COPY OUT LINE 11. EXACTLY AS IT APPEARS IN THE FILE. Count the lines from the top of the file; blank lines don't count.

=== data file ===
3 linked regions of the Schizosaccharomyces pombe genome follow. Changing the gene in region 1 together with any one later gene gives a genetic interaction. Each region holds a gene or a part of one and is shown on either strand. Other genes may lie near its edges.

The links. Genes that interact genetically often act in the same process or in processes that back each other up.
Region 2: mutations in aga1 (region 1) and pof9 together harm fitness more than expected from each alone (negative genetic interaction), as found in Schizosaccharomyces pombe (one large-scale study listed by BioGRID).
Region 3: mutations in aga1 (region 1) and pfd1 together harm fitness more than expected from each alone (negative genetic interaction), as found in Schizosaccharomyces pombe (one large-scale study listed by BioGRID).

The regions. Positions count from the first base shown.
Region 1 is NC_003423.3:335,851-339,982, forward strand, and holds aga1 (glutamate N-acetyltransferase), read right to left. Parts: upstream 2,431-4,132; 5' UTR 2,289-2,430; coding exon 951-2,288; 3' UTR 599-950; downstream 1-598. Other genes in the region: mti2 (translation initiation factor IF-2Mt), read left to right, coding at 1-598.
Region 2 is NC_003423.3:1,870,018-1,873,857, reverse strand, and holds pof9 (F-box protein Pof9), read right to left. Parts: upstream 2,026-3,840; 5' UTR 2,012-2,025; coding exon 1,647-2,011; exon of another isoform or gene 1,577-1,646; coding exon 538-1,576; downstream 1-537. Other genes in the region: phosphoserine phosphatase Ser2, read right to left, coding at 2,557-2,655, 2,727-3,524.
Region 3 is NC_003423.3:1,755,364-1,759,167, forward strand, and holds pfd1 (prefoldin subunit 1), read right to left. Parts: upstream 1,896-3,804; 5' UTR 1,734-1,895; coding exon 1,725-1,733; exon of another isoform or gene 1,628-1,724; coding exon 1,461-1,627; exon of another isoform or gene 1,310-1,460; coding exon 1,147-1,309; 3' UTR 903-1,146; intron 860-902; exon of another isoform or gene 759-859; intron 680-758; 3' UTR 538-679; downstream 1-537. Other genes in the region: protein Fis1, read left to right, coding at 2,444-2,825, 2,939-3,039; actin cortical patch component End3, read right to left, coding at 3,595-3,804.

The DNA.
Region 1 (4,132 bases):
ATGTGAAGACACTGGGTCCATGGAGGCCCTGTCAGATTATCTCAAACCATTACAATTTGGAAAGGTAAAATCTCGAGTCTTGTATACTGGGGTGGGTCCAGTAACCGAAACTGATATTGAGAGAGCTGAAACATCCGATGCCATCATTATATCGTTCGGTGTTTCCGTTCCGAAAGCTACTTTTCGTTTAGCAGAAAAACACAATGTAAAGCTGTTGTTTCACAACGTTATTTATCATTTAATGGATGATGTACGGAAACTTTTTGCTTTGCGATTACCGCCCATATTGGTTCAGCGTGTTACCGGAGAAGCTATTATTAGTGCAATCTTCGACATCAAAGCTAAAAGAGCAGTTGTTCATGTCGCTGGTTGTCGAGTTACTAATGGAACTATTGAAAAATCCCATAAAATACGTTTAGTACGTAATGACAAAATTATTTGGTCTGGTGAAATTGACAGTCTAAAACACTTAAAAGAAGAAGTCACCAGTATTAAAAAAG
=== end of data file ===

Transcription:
ATGTGAAGACACTGGGTCCATGGAGGCCCTGTCAGATTATCTCAAACCATTACAATTTGGAAAGGTAAAATCTCGAGTCTTGTATACTGGGGTGGGTCCAGTAACCGAAACTGATATTGAGAGAGCTGAAACATCCGATGCCATCATTATATCGTTCGGTGTTTCCGTTCCGAAAGCTACTTTTCGTTTAGCAGAAAAACACAATGTAAAGCTGTTGTTTCACAACGTTATTTATCATTTAATGGATGATGTACGGAAACTTTTTGCTTTGCGATTACCGCCCATATTGGTTCAGCGTGTTACCGGAGAAGCTATTATTAGTGCAATCTTCGACATCAAAGCTAAAAGAGCAGTTGTTCATGTCGCTGGTTGTCGAGTTACTAATGGAACTATTGAAAAATCCCATAAAATACGTTTAGTACGTAATGACAAAATTATTTGGTCTGGTGAAATTGACAGTCTAAAACACTTAAAAGAAGAAGTCACCAGTATTAAAAAAG